South American Journey: Audiology Students Provide Hearing Assistance in Panama As a native of Panama and an audiologist at the University of Texas (UT) at Dallas Callier Center for Communication Disorders, I have been leading trips to Panama to provide hearing services since 1992. We coordinate services through the clinics of the Ministerio de Salud, the Panamanian health office. I ... World Beat
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World Beat  |   November 01, 2007
South American Journey: Audiology Students Provide Hearing Assistance in Panama
Author Notes
  • Briseida Northrup, is an audiologist at the University of Texas at Dallas Callier Center for Communication Disorders. For further information or to donate hearing aids or other supplies, contact her at northrup@utdallas.edu.
    Briseida Northrup, is an audiologist at the University of Texas at Dallas Callier Center for Communication Disorders. For further information or to donate hearing aids or other supplies, contact her at northrup@utdallas.edu.×
Article Information
Hearing & Speech Perception / Hearing Disorders / Professional Issues & Training / International & Global / World Beat
World Beat   |   November 01, 2007
South American Journey: Audiology Students Provide Hearing Assistance in Panama
The ASHA Leader, November 2007, Vol. 12, 5-6. doi:10.1044/leader.WB1.12162007.5
The ASHA Leader, November 2007, Vol. 12, 5-6. doi:10.1044/leader.WB1.12162007.5
As a native of Panama and an audiologist at the University of Texas (UT) at Dallas Callier Center for Communication Disorders, I have been leading trips to Panama to provide hearing services since 1992.
We coordinate services through the clinics of the Ministerio de Salud, the Panamanian health office. I work with Leyda Diaz de Rodriguez, an audiologist based in Chitré, who reaches out to as many patients as possible through her network of clinics. The emerging profession of audiology in Panama needs much more assistance to provide comprehensive hearing care and proper amplification to children and adults with hearing loss.
Last December’s six-day trip included 14 volunteers—audiologists from the Callier Center, students from four American universities who learned about this opportunity by word of mouth and at audiology meetings, and several Panamanian volunteers. The group’s work was supported by donations of supplies and hearing aids from private donors, the Hearing OutReach to Neighboring Societies, the Callier Center, and Phonak Hearing Systems.
The group treated adults and children at several health clinics in four different provinces near Chitré, as well as that town’s hospital, El Vigia, and a retirement home. We used rooms within the health clinics but when patients are seen for follow-up visits, they are tested in sound booths. We fit both new and reconditioned hearing aids.
The students tested more than 300 people and fit more than 100 hearing aids, and encouraged the patients to follow up with free ongoing care at the private Clínica de Audición, Lenguaje y Aprendizaje in Chitré. The local program remakes earmolds for kids who may be outgrowing them before our next visit.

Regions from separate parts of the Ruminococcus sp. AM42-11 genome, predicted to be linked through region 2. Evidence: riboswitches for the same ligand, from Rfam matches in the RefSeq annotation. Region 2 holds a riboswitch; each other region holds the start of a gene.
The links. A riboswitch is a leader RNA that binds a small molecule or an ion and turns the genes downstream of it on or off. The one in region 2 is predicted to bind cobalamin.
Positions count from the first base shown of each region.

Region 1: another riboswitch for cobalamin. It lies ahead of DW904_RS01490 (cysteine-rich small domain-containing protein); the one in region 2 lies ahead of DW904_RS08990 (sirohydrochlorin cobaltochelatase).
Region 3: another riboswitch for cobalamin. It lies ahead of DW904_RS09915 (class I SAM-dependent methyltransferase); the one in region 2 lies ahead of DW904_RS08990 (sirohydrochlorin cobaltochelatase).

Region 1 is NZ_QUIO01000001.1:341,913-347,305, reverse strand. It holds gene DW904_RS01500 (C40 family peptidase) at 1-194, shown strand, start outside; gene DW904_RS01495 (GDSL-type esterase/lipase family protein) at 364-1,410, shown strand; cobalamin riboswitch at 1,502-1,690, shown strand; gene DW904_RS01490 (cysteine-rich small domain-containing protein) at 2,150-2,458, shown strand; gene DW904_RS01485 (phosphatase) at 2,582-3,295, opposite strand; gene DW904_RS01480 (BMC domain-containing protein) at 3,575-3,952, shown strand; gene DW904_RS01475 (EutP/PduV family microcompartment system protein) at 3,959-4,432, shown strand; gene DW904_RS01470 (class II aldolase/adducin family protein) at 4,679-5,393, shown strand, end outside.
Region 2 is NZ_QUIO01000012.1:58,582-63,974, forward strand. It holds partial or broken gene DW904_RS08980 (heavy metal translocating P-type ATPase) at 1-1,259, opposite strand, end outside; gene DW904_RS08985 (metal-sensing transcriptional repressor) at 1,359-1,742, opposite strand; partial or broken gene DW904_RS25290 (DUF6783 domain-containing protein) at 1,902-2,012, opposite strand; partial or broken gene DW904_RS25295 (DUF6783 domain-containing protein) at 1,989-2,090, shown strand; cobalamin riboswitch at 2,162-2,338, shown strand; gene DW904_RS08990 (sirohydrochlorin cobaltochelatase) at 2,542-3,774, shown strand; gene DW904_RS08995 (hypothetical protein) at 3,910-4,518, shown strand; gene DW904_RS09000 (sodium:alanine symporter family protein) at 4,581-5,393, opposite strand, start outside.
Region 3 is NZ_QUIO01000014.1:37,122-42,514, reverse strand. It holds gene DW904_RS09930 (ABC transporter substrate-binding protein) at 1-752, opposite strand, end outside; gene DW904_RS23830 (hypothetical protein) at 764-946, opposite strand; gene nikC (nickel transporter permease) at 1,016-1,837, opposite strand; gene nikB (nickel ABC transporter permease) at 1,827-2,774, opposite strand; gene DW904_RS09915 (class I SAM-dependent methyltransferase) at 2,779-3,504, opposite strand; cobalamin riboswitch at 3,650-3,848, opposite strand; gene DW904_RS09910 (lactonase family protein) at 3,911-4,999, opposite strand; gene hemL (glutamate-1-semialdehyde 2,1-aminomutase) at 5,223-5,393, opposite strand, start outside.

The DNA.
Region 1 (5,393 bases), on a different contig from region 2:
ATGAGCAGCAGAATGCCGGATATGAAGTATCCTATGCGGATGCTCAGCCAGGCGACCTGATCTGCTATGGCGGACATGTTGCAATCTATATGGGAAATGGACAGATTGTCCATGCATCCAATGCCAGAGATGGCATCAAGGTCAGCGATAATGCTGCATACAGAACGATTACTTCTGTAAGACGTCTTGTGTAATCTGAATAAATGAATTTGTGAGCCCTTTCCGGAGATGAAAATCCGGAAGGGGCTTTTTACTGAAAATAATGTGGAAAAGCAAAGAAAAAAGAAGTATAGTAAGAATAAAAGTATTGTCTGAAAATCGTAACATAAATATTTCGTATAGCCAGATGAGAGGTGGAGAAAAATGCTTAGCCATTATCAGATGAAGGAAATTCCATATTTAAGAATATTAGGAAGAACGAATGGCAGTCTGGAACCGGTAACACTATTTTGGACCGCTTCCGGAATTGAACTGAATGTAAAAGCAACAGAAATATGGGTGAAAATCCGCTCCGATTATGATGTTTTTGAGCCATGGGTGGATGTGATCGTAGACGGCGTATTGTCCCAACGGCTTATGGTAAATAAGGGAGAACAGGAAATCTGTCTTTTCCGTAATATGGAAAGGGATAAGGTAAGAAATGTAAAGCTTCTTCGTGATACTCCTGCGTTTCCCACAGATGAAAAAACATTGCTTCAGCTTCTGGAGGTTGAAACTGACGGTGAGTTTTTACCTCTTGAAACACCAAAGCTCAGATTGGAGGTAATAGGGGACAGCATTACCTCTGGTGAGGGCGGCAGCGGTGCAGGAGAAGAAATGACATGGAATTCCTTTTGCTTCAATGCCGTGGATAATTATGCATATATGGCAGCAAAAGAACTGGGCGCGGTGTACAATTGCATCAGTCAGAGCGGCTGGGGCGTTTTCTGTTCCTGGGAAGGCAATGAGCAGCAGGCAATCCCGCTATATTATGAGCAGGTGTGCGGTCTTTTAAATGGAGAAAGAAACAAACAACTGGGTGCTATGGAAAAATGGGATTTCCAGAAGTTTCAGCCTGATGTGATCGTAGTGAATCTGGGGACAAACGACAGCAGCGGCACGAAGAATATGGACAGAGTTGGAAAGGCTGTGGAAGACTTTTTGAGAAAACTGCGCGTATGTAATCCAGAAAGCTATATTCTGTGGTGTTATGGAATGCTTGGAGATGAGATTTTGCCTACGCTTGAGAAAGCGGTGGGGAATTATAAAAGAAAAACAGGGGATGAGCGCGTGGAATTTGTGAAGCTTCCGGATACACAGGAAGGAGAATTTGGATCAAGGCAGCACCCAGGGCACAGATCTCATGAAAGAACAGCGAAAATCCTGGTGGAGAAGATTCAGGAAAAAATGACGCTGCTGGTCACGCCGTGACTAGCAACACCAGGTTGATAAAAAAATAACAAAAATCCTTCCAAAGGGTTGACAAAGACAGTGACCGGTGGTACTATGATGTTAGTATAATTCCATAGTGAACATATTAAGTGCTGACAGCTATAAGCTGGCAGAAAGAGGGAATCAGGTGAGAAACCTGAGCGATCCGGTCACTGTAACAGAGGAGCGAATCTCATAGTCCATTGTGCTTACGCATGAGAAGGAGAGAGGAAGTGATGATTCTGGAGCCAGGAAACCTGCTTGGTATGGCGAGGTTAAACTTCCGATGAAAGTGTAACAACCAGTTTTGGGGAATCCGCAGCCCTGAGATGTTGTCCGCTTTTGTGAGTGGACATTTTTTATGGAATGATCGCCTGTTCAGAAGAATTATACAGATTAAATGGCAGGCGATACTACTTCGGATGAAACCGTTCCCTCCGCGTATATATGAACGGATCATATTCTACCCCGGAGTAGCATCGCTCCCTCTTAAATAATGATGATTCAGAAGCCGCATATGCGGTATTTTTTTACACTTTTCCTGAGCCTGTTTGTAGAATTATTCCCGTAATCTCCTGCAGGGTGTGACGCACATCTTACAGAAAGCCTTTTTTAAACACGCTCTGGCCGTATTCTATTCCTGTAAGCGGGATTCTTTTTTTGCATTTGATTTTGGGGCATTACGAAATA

The patients were notified of the service by their respective local clinics, and many traveled from miles away to receive the free services, arriving as early as 4 a.m. They ranged in age from toddlers to seniors.
In a country where the median monthly salary is $200, free audiology services are highly desired. The biggest challenge to our program is the limited number of hearing aids available. On the first day of testing, for example, we were forced to conduct a lottery to determine who would receive a hearing aid. Out of 100 people tested that day, 90 needed a hearing aid.
Clinical and Cultural Learning
The volunteers earn clinical hours and refine their skills, learning how to provide services despite challenges such as noisy air conditioners, no air conditioners, and pounding rain on tin roofs. Testing includes otoscopy, tympanometry, otoacoustic emissions, conventional pure tone testing, instant and regular earmolds, electroacoustical analysis of hearing aids, and probe microphone measures.
Beyond practicing clinical skills, volunteers learn about another culture and experience dependence on interpreters. The students clearly understand that in spite of the overt differences between the two cultures, we are connected by our humanity, and that a smile and a gentle touch can convey a thousand words.
Our delegation included Cindy MacArthur, Callier audiologist; doctoral students Lauren Butler, Barbara Ortiz, Jackie Youde, and Reagan Youngblood (UT), Erica Hansen (Central Michigan University), Rachel Cooper and Julie Helfen (University of Louisville), and Kristi Follett (Gallaudet University); Dimio Quintero of the Panama Ministry of Health; Graciela Montenegro, student at the Universidad Especializada de las Americas in Panama City; and Jude Ortiz, husband of Barbara and designated historian.
A few patients have given us live chickens in appreciation. Others write thank-you letters and notes. I think the volunteers get more out of it than the patients—when you bring hearing services to children and adults and they tell you how grateful they are, it fills you with enormous satisfaction.
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November 2007
Volume 12, Issue 16